Pseudonymy and Identity Politics: Exploring
J. Ellen Gainor
The Actors Theatre of Louisville, Kentucky, under the Artistic Directorship of Jon Jory,1 has emerged as one of the more prominent professional regional theaters in the United States, known particularly for its script development through its internationally recognized Humana Festival of New American Plays. Simultaneously, the Actors Theatre has gained considerable notoriety in the past two decades for perpetuating one of the longest-running mystery stories in the American theater—the real identity of the pseudonymous playwright “Jane Martin,” the author of more than a dozen plays to date, almost all of which were first produced at Louisville and directed by Jory. Since presenting “her” first work in 1981, Jory and his staff have steadfastly refused to divulge any information about the identity of the playwright, other than to maintain that “she” is a Kentucky resident who wishes to protect “her” privacy and who has entrusted “her” work to the Actors Theatre.2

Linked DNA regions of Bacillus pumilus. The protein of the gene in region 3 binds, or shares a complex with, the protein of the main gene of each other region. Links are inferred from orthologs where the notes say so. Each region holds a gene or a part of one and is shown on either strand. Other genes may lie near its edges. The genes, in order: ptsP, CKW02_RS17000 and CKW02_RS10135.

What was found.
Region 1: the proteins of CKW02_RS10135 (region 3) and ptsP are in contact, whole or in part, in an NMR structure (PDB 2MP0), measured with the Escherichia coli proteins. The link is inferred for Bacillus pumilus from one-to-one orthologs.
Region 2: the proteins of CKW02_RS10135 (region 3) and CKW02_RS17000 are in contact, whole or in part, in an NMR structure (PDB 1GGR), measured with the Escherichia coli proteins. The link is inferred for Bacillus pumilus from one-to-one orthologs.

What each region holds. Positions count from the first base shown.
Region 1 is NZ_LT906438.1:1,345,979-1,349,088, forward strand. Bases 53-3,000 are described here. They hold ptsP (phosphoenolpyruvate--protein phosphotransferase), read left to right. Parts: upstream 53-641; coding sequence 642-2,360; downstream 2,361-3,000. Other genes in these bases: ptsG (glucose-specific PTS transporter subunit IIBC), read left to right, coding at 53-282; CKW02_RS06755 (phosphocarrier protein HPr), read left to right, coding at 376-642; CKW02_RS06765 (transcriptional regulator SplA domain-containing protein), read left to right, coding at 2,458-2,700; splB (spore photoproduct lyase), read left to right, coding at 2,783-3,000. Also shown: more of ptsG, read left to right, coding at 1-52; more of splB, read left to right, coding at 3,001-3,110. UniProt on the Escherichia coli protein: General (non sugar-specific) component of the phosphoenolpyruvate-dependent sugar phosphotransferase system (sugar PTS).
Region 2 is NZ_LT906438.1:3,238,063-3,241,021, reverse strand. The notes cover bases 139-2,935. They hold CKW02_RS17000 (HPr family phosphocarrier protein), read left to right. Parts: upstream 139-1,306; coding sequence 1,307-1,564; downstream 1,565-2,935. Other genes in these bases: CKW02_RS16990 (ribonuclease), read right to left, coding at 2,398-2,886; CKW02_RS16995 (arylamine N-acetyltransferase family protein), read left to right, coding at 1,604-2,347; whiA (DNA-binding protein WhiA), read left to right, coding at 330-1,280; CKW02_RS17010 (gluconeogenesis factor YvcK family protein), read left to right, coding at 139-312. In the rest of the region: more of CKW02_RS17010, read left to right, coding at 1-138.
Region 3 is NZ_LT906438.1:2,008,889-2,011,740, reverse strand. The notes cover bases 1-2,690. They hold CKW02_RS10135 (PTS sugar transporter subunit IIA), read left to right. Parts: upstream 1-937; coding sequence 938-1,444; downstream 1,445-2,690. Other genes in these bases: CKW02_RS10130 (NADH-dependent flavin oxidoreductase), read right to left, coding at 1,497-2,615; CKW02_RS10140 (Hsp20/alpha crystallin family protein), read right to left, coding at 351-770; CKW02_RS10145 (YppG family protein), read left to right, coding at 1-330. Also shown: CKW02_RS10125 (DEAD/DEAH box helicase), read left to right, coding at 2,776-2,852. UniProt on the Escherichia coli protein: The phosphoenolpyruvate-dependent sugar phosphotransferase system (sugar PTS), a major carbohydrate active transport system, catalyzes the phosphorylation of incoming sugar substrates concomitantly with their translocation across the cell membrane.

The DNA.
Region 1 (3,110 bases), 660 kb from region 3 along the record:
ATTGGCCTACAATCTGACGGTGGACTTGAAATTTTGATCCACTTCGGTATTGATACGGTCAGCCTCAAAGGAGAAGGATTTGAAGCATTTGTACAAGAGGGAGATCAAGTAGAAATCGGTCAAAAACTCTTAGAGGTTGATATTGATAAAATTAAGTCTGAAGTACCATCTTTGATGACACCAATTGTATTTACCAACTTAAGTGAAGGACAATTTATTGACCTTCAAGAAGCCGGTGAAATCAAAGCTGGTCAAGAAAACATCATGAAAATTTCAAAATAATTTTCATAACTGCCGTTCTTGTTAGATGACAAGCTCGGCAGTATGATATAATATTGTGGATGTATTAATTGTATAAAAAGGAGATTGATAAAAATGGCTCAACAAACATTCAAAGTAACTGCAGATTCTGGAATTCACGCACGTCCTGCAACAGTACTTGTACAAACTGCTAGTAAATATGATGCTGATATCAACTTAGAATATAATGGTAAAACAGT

Journalists have repeatedly highlighted the Martin mystery amidst their coverage of the annual Humana Festival. The press, in their single-minded dedication to this story, has thus, albeit unintentionally, deflected attention from a closer analysis of the works themselves, or of Martin as a Southern woman writer, or of the broader theatrical and cultural ramifications of the relationship between Martin and the Actors Theatre. This essay will touch on each of these neglected topics. Its primary concern, however, is with Jane Martin as a pseudonymous author, and I am frankly uninterested in who Martin “really” is. Nevertheless, the phenomenon of Martin has real significance for literary theory, gender studies, and theater history, and these areas will be the focus of my exploration.
According to legend, the Actors Theatre sponsored an “in-house, one-act play[writing] competition” (Gussow, “Mystery” 58) in 1981. A short script en-